The Right Time…For Who?

Timing really is everything.  You cannot sell something to people when they don’t want it; rather your product or service must fulfill an unconscious longing within them.  Not everyone is looking for or needs your services.   Something has to make them want your product.

Like timingmany things in life, obtaining a new business client can be a matter of timing.  When they finally figure out that they need your service and have time to process that they need your service, the timing will be right…for the both of you.

Unfortunately, our timing is not always the same as our client’s timing.  I met a lady at a networking event the fall of one year and she did not contact me until the following summer.  She had been to a seminar where the speaker discussed how much help it was to her business to hire a Personal Assistant.  My future client emailed me right then and there during the seminar.  The time was finally right… for her.

Last January, I made an appointment with the leasing manager of a local prominent apartment complex.  It was bitterly cold and icy on the day of the appointment and I slipped all the way from the parking lot to the leasing office.   I remember wondering if it was worth my time and trouble.  The leasing manager agreed to place my business cards in the lobby and to include them in the New Tenant Packages.  Nine months later, I received a call from one of the tenants.  He has a small Property Management company and  is overwhelmed with trying to run the company and hold down his full-time job.  After a short telephone call, we scheduled a time to meet to discuss how I could help him.   He told me that he saw my card months ago and hung onto it.  The timing was finally right…for him.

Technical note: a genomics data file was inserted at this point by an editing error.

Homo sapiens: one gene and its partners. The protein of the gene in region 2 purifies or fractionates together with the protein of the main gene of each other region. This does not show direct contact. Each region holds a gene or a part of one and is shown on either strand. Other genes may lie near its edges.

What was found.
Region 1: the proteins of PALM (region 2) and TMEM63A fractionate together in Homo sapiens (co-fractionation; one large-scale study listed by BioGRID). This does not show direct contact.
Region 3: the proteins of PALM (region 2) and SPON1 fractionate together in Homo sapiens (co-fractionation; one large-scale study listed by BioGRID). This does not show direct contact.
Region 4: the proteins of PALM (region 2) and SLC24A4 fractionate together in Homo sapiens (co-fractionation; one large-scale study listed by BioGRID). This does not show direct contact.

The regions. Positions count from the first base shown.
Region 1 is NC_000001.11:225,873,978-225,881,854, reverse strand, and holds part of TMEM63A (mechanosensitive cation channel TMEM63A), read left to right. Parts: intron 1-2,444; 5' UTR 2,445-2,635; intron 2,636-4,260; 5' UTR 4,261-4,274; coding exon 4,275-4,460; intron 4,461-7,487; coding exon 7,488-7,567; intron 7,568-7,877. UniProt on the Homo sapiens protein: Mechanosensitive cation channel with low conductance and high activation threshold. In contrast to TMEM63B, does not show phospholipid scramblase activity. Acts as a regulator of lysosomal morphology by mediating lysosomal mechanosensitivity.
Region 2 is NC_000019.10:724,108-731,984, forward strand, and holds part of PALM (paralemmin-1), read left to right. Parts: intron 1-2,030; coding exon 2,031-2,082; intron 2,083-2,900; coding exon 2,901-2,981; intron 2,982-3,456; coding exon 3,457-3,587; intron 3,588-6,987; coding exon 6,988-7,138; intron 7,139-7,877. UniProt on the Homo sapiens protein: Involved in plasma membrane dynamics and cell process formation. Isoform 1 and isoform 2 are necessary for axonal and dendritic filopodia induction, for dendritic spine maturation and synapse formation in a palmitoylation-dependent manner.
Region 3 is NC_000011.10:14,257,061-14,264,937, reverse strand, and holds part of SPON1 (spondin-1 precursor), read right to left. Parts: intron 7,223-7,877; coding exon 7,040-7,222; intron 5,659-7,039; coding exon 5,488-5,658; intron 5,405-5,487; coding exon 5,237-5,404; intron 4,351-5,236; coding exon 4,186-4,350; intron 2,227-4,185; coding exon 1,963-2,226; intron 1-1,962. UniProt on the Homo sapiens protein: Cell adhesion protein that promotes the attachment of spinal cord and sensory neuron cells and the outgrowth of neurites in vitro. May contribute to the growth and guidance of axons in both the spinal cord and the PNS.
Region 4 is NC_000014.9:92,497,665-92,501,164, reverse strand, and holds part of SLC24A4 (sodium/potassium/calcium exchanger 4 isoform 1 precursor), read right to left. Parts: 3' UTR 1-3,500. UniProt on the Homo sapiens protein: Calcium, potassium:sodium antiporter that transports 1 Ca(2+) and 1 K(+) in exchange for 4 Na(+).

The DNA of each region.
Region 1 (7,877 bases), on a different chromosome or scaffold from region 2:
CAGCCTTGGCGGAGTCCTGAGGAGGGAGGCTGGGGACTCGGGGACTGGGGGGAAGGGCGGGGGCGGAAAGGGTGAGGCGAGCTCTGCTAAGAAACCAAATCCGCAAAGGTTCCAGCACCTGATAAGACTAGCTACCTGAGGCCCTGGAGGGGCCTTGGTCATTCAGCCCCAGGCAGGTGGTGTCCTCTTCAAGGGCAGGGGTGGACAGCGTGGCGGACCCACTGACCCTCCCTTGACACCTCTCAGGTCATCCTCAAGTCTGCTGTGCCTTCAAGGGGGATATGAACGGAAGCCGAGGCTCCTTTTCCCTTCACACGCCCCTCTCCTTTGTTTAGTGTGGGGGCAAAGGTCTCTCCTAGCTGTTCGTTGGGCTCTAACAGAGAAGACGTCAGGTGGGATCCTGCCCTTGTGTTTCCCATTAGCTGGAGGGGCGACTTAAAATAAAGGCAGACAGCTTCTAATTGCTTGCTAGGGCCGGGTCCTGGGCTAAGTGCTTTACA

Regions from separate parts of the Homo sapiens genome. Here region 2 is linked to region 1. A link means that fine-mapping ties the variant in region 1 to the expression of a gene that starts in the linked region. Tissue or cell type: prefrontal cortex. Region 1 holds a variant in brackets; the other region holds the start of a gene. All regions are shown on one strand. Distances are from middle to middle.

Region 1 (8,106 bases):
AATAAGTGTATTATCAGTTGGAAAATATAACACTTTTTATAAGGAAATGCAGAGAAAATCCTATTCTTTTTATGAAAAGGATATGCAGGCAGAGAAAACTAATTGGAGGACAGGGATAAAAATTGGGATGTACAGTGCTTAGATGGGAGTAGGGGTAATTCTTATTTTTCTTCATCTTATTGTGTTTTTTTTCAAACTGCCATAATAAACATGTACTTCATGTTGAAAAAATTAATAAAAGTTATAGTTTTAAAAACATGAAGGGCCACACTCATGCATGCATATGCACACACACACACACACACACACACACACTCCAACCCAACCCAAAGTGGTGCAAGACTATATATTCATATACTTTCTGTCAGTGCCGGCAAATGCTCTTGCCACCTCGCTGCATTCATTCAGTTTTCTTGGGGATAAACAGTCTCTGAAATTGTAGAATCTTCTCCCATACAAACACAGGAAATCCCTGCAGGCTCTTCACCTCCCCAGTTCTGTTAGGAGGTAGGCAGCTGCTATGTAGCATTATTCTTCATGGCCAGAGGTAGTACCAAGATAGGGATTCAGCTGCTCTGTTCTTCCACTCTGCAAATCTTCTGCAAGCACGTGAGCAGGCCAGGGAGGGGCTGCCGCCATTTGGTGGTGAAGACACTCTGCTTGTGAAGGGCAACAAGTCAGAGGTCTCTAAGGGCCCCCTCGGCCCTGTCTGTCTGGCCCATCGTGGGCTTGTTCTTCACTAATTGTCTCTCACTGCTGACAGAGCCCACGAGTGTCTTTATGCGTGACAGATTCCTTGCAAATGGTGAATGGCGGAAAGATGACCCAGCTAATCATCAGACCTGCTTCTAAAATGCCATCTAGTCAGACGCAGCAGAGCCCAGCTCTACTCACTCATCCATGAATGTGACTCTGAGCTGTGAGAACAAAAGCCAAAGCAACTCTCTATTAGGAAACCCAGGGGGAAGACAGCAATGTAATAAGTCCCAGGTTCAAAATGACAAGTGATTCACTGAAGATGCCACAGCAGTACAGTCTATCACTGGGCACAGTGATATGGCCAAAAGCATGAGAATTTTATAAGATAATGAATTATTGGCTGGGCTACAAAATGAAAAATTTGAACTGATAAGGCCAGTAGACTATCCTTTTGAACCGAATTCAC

We work hard to build our business.  We market, network, build relationships; we spend a lot of time working on  our business and building our brand.  As small business owners, especially newer small business owners, it’s easy to become disheartened if it seems that our hard work is not paying off.   When this happens to you, remember that your timing is not always the same as your client’s timing.  Continue to work hard and they will come to you…when the time is right for them.